12 Hour Drug Class Helps Eliminate Dangers of Addiction for the Disabled

by: Mike Miller

This is the fifth in a series of blogs here at onlinedrugclass.com looking at the problem of addiction facing disabled individuals. The first four blogs addressed the reasons why disabled people are more susceptible to addiction problems.

Now, we turn our attention to the dangers associated with addiction for disabled individuals. As reported in www.addictiontreatmentmagazine.com.

Dangers Of Untreated Substance Abuse In The Disabled

Whenever substance abuse and addiction go untreated, there are inevitable consequences – especially as time goes by.

Drug and alcohol abuse hampers proper medical care

Many disabling conditions require ongoing treatment. Individuals who are abusing substances are less likely to comply with medical advice regarding their disability. For instance, they may miss physical therapy appointments or neglect to take medication that requires adherence to a strict schedule. Unfortunately, not adhering to treatment can make their condition worse, creating even more problems for them.

Many substances interfere with prescription medications

Another danger involves the way substances, especially alcohol, interact with certain medications. For example, the combination of alcohol and certain antidepressants can impair a person’s alertness and ability to think clearly. Mixing opioid pain medications with alcohol is also extremely dangerous. When painkillers like oxycodone, hydrocodone, and codeine interact with alcohol, their sedating effect is intensified. This can cause respiration to become dangerously slow. Alcohol has been implicated in many overdoses involving opioid pain medications.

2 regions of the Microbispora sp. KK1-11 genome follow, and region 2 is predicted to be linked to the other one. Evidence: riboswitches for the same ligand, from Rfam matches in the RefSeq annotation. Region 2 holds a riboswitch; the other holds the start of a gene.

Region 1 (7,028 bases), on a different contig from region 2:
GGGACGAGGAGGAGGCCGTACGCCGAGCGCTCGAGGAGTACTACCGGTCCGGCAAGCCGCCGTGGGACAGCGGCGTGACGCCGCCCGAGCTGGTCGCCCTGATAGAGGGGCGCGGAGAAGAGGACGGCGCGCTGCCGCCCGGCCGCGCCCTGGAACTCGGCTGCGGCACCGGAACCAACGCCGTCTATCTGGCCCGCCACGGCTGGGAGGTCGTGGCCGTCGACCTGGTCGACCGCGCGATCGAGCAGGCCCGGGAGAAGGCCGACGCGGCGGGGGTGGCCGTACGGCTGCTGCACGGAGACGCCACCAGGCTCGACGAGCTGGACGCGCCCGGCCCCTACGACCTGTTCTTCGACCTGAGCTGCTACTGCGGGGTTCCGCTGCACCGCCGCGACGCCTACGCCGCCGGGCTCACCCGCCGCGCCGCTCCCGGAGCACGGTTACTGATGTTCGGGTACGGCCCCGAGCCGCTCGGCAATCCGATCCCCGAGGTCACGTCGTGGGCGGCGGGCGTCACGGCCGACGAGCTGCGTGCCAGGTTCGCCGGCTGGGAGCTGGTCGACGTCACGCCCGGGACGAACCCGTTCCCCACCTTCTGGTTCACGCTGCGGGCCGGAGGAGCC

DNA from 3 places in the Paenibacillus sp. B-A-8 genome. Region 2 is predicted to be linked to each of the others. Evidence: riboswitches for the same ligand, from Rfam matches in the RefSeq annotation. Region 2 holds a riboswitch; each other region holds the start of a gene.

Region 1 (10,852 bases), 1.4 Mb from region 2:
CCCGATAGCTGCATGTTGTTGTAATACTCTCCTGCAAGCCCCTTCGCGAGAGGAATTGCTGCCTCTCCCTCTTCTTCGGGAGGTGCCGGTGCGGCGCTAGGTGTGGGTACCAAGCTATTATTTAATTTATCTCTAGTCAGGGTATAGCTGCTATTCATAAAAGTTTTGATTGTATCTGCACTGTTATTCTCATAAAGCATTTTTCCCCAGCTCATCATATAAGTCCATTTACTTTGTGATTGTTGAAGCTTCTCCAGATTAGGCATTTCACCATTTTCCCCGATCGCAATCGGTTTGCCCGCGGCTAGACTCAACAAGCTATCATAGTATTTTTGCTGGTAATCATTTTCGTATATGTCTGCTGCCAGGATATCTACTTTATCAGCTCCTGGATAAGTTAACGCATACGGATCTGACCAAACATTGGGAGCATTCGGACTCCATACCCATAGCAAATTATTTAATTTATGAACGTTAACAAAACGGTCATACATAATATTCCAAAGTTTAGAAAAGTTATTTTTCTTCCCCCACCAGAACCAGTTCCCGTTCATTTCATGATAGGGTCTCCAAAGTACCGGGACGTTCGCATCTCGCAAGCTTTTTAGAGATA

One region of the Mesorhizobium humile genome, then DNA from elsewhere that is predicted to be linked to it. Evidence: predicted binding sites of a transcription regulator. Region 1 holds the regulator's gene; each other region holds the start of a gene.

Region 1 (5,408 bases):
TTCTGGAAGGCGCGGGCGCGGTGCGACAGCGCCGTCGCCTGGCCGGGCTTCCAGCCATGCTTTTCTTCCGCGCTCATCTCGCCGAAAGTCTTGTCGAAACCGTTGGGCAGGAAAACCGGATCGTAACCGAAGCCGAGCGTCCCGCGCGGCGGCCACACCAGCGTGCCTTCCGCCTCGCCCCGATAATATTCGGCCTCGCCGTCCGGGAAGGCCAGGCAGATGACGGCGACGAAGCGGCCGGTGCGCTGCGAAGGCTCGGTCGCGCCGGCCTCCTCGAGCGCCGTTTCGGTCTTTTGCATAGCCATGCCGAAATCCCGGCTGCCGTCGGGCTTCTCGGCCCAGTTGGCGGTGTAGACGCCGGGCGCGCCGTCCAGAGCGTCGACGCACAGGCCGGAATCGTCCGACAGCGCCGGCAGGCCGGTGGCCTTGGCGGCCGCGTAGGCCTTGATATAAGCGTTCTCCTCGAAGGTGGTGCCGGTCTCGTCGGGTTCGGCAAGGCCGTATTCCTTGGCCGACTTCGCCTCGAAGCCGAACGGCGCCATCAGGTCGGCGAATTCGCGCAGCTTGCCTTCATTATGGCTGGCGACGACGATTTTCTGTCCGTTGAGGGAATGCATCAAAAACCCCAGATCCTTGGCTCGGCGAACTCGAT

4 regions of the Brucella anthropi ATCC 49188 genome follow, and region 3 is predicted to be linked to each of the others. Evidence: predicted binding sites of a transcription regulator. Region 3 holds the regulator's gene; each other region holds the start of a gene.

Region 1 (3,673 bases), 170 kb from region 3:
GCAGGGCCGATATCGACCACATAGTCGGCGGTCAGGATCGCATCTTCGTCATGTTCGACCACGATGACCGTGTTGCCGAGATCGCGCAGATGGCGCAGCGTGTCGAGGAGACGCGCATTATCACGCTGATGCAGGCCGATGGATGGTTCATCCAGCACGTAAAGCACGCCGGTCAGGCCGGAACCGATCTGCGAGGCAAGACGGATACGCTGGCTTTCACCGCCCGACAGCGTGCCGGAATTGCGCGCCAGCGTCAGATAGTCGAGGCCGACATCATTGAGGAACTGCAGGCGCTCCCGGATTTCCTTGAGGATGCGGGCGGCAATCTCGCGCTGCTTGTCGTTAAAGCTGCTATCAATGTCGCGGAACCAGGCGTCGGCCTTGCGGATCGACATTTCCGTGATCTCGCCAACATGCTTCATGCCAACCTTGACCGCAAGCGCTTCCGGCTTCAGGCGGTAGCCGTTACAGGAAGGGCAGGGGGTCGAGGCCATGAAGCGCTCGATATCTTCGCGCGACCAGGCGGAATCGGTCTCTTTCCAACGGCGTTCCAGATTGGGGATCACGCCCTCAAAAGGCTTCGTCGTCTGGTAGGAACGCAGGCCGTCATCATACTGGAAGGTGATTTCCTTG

Drug or alcohol abuse worsens some conditions

For instance, a person with a spinal cord injury is already more vulnerable to chronic bladder infections. Alcohol use further irritates and inflames the bladder, as well as interferes with certain medications used to treat infections. Likewise, many substances impair coordination, making relatively normal movement even more difficult – if not impossible – in someone already hampered by mobility challenges [2].

Substance abuse itself creates additional problems

Living with a disability on its own is challenging. For example, depending on the severity of the condition, a person could have trouble finding work or staying employed. Alcohol and drug abuse compound the problem by further limiting physical and cognitive abilities. Getting drunk or high often results in tardiness, absenteeism, and reduced productivity, any of which can lead to termination.

Substance Abuse Treatment

Because of the dangers of drug and alcohol abuse in those with disabilities, treatment is critical. Consult an addictions professional skilled at working with individuals who live with disabilities. He or she will develop a treatment plan, which will likely include outpatient or residential substance abuse and / or addiction treatment. It’s also important for the recovery plan to take the disabled addict’s physical needs into consideration. For example, a person utilizing a wheelchair may need special transportation to and from Alcoholics Anonymous meetings.

Living with a disability has a serious impact on a person’s well-being, but the addition of alcohol or drug abuse further reduces quality of life. If you have concerns about substance abuse in yourself or a loved one, contact a drug and alcohol treatment center today. The sooner you get the help you need, the sooner you can get on the road to recovery.